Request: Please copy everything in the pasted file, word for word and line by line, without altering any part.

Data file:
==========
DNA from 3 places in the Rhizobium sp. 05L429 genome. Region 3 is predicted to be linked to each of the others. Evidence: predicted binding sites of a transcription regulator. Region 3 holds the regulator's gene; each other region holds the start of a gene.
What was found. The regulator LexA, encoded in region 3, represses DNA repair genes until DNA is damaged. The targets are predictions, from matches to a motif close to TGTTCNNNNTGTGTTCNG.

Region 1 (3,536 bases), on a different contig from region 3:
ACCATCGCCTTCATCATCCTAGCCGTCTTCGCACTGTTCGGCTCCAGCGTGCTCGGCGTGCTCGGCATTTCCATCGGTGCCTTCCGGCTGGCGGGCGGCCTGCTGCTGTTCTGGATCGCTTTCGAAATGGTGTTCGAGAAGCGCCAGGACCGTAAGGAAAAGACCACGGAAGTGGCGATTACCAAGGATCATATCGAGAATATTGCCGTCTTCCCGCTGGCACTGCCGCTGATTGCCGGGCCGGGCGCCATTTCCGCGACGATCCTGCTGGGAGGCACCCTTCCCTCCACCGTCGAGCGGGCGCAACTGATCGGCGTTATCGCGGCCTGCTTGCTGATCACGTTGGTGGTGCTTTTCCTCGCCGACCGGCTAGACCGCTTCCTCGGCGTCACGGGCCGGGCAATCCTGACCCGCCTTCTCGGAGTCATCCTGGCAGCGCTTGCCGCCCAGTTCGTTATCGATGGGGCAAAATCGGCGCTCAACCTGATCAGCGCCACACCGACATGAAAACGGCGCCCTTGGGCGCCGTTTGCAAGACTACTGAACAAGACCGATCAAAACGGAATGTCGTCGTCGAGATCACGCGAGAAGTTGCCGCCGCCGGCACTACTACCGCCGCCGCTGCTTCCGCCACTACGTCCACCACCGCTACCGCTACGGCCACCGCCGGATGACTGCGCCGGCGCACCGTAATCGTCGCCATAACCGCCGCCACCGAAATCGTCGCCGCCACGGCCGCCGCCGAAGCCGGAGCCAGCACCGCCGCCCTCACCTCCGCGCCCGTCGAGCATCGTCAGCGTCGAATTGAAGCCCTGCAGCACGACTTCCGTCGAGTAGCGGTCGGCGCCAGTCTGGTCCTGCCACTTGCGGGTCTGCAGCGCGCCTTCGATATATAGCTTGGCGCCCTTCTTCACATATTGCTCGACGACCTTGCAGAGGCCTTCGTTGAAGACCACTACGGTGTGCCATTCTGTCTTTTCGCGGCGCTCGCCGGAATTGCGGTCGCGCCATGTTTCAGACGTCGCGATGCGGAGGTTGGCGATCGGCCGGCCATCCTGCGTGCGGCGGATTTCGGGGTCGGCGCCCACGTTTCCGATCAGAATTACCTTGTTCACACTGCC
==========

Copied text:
DNA from 3 places in the Rhizobium sp. 05L429 genome. Region 3 is predicted to be linked to each of the others. Evidence: predicted binding sites of a transcription regulator. Region 3 holds the regulator's gene; each other region holds the start of a gene.
What was found. The regulator LexA, encoded in region 3, represses DNA repair genes until DNA is damaged. The targets are predictions, from matches to a motif close to TGTTCNNNNTGTGTTCNG.

Region 1 (3,536 bases), on a different contig from region 3:
ACCATCGCCTTCATCATCCTAGCCGTCTTCGCACTGTTCGGCTCCAGCGTGCTCGGCGTGCTCGGCATTTCCATCGGTGCCTTCCGGCTGGCGGGCGGCCTGCTGCTGTTCTGGATCGCTTTCGAAATGGTGTTCGAGAAGCGCCAGGACCGTAAGGAAAAGACCACGGAAGTGGCGATTACCAAGGATCATATCGAGAATATTGCCGTCTTCCCGCTGGCACTGCCGCTGATTGCCGGGCCGGGCGCCATTTCCGCGACGATCCTGCTGGGAGGCACCCTTCCCTCCACCGTCGAGCGGGCGCAACTGATCGGCGTTATCGCGGCCTGCTTGCTGATCACGTTGGTGGTGCTTTTCCTCGCCGACCGGCTAGACCGCTTCCTCGGCGTCACGGGCCGGGCAATCCTGACCCGCCTTCTCGGAGTCATCCTGGCAGCGCTTGCCGCCCAGTTCGTTATCGATGGGGCAAAATCGGCGCTCAACCTGATCAGCGCCACACCGACATGAAAACGGCGCCCTTGGGCGCCGTTTGCAAGACTACTGAACAAGACCGATCAAAACGGAATGTCGTCGTCGAGATCACGCGAGAAGTTGCCGCCGCCGGCACTACTACCGCCGCCGCTGCTTCCGCCACTACGTCCACCACCGCTACCGCTACGGCCACCGCCGGATGACTGCGCCGGCGCACCGTAATCGTCGCCATAACCGCCGCCACCGAAATCGTCGCCGCCACGGCCGCCGCCGAAGCCGGAGCCAGCACCGCCGCCCTCACCTCCGCGCCCGTCGAGCATCGTCAGCGTCGAATTGAAGCCCTGCAGCACGACTTCCGTCGAGTAGCGGTCGGCGCCAGTCTGGTCCTGCCACTTGCGGGTCTGCAGCGCGCCTTCGATATATAGCTTGGCGCCCTTCTTCACATATTGCTCGACGACCTTGCAGAGGCCTTCGTTGAAGACCACTACGGTGTGCCATTCTGTCTTTTCGCGGCGCTCGCCGGAATTGCGGTCGCGCCATGTTTCAGACGTCGCGATGCGGAGGTTGGCGATCGGCCGGCCATCCTGCGTGCGGCGGATTTCGGGGTCGGCGCCCACGTTTCCGATCAGAATTACCTTGTTCACACTGCC